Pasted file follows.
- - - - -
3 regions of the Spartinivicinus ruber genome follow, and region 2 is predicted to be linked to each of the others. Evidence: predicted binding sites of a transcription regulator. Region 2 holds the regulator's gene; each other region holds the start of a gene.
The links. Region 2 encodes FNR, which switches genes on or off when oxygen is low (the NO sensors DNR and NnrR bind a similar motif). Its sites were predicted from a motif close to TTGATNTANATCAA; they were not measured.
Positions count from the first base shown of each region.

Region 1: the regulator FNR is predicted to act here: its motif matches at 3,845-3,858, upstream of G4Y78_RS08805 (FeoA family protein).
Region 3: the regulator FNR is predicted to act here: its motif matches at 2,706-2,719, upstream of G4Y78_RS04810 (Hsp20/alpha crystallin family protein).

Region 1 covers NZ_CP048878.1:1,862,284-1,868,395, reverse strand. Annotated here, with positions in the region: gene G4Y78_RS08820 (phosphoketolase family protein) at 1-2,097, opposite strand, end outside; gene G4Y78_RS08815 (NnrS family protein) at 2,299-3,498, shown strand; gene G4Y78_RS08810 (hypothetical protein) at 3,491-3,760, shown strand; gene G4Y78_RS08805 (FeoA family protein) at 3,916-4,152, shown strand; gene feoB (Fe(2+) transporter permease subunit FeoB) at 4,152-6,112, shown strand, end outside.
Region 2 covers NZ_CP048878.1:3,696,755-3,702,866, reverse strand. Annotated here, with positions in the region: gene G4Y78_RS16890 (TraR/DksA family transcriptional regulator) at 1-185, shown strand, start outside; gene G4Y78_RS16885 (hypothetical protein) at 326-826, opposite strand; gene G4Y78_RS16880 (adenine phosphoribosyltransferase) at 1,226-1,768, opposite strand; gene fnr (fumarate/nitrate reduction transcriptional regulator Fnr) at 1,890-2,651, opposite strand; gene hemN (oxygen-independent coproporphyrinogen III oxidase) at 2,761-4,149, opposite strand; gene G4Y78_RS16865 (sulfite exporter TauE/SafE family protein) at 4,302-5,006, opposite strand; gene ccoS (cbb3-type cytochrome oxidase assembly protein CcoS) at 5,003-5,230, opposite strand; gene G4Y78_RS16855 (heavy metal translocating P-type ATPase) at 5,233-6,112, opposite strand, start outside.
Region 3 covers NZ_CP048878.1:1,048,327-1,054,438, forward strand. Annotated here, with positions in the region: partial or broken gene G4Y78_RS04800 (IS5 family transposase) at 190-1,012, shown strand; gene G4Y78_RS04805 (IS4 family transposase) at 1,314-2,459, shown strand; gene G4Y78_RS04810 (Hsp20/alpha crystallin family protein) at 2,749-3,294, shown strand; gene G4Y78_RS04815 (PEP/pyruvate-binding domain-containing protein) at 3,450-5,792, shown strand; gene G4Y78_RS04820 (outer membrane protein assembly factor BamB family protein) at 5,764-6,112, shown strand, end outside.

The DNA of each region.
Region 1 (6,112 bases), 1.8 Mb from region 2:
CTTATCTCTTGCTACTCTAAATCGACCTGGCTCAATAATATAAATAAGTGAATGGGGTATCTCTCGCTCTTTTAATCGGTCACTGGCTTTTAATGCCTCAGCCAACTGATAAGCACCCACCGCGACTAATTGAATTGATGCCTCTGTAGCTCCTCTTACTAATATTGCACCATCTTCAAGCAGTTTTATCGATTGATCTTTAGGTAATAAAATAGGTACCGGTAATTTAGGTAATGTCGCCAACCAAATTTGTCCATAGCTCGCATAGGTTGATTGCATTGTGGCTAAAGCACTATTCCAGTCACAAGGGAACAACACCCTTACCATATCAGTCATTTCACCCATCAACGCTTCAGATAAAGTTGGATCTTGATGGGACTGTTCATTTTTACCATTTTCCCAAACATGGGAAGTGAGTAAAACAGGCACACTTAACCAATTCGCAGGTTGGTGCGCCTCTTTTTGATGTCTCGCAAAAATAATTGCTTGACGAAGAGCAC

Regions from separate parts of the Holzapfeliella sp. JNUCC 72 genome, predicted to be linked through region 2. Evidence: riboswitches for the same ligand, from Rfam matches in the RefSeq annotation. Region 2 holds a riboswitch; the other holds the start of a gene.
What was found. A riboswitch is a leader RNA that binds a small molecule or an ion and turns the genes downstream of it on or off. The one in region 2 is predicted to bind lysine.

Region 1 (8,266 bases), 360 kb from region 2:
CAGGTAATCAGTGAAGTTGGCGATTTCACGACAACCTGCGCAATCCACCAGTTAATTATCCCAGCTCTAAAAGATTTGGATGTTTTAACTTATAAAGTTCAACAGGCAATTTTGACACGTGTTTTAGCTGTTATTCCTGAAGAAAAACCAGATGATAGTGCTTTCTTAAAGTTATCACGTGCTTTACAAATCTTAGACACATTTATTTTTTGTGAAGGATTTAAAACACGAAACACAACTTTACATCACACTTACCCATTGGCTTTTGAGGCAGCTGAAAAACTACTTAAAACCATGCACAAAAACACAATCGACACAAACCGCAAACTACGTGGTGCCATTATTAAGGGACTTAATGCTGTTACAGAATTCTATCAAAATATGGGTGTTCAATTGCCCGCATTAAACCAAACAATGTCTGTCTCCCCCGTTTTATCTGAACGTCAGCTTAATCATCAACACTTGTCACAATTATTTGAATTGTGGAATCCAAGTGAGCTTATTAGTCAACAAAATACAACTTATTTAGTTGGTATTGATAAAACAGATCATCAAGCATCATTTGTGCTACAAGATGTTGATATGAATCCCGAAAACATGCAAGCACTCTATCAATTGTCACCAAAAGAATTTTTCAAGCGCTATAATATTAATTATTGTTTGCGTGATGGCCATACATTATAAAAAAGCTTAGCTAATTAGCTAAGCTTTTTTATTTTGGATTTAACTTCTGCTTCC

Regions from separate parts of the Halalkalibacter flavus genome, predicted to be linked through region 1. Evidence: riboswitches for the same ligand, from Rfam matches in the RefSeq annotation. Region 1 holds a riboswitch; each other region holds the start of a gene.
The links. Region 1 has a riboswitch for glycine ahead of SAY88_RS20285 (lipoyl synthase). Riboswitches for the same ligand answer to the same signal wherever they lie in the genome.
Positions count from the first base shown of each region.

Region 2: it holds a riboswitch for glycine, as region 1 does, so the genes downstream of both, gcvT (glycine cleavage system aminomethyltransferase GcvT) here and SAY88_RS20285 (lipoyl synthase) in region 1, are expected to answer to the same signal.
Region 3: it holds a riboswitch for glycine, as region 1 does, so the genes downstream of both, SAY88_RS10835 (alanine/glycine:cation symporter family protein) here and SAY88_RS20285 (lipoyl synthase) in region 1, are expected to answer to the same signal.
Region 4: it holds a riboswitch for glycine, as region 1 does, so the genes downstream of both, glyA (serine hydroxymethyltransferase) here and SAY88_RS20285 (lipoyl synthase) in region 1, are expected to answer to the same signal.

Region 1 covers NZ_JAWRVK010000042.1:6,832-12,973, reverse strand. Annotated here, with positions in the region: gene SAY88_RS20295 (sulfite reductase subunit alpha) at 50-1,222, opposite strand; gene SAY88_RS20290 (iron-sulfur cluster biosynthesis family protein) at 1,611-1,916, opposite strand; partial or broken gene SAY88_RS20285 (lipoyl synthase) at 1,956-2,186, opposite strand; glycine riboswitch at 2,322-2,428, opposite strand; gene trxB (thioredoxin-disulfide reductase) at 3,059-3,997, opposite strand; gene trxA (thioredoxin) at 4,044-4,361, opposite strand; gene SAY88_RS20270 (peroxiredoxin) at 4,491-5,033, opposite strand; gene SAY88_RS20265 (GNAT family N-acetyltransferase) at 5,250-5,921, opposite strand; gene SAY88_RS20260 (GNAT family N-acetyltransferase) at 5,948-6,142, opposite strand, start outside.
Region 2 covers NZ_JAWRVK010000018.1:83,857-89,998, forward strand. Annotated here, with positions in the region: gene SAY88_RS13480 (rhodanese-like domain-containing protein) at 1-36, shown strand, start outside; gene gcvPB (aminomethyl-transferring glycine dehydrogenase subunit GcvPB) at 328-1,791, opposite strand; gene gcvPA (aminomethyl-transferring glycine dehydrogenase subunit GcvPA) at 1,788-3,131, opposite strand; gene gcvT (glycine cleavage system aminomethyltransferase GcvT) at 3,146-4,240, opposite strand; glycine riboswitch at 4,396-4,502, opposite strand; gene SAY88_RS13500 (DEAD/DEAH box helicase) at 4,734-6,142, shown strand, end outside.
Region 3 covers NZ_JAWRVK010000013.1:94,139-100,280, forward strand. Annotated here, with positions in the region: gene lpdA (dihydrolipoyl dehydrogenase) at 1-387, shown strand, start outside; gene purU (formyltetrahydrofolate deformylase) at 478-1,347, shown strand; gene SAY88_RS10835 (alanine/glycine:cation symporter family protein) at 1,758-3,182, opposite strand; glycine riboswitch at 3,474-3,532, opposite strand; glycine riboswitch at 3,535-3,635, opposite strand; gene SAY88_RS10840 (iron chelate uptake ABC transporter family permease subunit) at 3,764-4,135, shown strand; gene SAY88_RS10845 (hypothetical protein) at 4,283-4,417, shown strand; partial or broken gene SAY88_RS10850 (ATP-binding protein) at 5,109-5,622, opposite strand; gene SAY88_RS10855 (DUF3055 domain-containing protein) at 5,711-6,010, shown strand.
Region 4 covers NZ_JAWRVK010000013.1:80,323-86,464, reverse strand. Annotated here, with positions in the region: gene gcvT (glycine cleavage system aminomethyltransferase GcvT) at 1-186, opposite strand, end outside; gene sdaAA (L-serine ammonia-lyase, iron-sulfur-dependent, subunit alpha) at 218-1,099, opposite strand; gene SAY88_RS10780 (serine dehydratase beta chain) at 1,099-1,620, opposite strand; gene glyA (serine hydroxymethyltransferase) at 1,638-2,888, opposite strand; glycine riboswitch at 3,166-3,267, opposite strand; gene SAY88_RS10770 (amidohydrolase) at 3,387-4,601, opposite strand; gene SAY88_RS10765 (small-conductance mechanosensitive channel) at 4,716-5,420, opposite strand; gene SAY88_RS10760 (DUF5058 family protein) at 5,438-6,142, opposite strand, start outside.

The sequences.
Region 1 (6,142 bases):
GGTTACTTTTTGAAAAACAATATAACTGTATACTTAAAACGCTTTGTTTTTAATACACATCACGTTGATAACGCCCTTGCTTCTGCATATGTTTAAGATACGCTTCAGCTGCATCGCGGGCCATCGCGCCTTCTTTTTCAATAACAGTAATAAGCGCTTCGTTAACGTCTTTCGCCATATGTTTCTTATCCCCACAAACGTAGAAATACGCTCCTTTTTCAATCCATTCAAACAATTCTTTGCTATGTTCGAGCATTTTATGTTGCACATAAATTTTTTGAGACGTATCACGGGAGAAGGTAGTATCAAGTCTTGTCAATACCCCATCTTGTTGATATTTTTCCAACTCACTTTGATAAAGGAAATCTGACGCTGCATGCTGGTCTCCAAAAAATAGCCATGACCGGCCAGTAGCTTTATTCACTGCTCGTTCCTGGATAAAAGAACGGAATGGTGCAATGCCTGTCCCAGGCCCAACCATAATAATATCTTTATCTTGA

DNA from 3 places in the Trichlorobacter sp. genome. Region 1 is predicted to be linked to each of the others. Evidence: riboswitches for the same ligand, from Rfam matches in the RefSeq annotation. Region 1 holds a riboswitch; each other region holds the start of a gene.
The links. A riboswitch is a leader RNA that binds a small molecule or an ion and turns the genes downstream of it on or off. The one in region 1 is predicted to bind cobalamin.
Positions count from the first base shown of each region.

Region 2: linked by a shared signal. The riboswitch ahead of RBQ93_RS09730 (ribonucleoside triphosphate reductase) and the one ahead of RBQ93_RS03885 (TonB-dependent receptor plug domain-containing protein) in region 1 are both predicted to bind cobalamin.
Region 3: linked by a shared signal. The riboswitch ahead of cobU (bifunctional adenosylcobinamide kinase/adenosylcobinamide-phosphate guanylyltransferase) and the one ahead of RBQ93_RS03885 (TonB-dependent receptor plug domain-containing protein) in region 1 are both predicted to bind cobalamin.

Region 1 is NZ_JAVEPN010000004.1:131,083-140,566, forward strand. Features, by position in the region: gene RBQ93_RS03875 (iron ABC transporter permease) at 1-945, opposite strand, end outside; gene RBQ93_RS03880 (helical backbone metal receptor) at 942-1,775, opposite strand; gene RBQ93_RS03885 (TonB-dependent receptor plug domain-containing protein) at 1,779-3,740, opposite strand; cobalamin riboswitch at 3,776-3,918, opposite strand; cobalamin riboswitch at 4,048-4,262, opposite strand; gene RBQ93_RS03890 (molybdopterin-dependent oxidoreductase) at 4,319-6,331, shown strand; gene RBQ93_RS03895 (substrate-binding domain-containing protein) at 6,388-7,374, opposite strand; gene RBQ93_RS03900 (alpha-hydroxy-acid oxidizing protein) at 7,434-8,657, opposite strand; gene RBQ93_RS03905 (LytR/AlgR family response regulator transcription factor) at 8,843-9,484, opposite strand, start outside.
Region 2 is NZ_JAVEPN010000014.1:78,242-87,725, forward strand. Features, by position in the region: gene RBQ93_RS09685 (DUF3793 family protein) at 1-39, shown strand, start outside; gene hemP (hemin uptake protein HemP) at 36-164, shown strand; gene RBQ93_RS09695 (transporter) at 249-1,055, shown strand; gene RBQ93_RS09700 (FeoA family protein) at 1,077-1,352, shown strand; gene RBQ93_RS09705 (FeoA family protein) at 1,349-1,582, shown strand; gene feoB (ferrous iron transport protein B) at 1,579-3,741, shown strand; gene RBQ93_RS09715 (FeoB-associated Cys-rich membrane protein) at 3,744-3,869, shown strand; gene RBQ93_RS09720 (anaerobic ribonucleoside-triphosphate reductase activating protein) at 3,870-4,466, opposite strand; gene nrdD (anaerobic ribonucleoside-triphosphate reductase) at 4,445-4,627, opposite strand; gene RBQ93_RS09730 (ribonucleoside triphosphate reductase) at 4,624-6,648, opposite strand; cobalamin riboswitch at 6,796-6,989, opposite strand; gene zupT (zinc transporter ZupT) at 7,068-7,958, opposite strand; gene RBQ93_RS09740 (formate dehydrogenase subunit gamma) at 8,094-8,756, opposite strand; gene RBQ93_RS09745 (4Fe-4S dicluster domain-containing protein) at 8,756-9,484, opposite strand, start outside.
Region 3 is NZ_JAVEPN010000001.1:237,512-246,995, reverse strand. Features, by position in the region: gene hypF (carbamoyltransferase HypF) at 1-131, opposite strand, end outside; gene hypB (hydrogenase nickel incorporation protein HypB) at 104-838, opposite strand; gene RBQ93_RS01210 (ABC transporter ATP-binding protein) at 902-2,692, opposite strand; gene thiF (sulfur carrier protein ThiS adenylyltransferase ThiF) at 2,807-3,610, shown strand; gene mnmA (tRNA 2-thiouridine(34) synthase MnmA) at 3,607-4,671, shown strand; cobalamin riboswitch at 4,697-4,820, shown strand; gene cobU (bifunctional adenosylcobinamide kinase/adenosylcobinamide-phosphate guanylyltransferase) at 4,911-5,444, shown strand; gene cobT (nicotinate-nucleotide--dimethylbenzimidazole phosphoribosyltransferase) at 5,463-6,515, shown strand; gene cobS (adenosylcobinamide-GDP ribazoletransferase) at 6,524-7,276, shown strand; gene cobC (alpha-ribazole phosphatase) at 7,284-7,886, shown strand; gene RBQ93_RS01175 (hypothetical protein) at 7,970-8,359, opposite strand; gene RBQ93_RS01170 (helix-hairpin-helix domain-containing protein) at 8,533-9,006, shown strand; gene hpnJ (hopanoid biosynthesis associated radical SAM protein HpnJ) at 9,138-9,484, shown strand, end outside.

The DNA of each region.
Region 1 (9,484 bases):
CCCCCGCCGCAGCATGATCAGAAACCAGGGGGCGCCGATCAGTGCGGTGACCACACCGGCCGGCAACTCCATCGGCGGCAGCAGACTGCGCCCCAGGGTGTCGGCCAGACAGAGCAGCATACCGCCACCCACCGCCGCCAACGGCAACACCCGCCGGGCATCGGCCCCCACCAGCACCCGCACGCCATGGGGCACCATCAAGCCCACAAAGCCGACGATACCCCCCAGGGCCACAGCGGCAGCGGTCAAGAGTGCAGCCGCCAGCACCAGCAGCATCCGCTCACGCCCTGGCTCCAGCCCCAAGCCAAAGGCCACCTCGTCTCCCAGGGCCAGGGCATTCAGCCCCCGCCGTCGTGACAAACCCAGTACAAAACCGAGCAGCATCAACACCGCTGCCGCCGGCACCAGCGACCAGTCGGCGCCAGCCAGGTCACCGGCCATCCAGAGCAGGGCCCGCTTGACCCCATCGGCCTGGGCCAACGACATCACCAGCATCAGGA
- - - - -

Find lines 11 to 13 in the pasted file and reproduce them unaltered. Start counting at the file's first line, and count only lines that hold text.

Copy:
CTTATCTCTTGCTACTCTAAATCGACCTGGCTCAATAATATAAATAAGTGAATGGGGTATCTCTCGCTCTTTTAATCGGTCACTGGCTTTTAATGCCTCAGCCAACTGATAAGCACCCACCGCGACTAATTGAATTGATGCCTCTGTAGCTCCTCTTACTAATATTGCACCATCTTCAAGCAGTTTTATCGATTGATCTTTAGGTAATAAAATAGGTACCGGTAATTTAGGTAATGTCGCCAACCAAATTTGTCCATAGCTCGCATAGGTTGATTGCATTGTGGCTAAAGCACTATTCCAGTCACAAGGGAACAACACCCTTACCATATCAGTCATTTCACCCATCAACGCTTCAGATAAAGTTGGATCTTGATGGGACTGTTCATTTTTACCATTTTCCCAAACATGGGAAGTGAGTAAAACAGGCACACTTAACCAATTCGCAGGTTGGTGCGCCTCTTTTTGATGTCTCGCAAAAATAATTGCTTGACGAAGAGCAC

Regions from separate parts of the Holzapfeliella sp. JNUCC 72 genome, predicted to be linked through region 2. Evidence: riboswitches for the same ligand, from Rfam matches in the RefSeq annotation. Region 2 holds a riboswitch; the other holds the start of a gene.
What was found. A riboswitch is a leader RNA that binds a small molecule or an ion and turns the genes downstream of it on or off. The one in region 2 is predicted to bind lysine.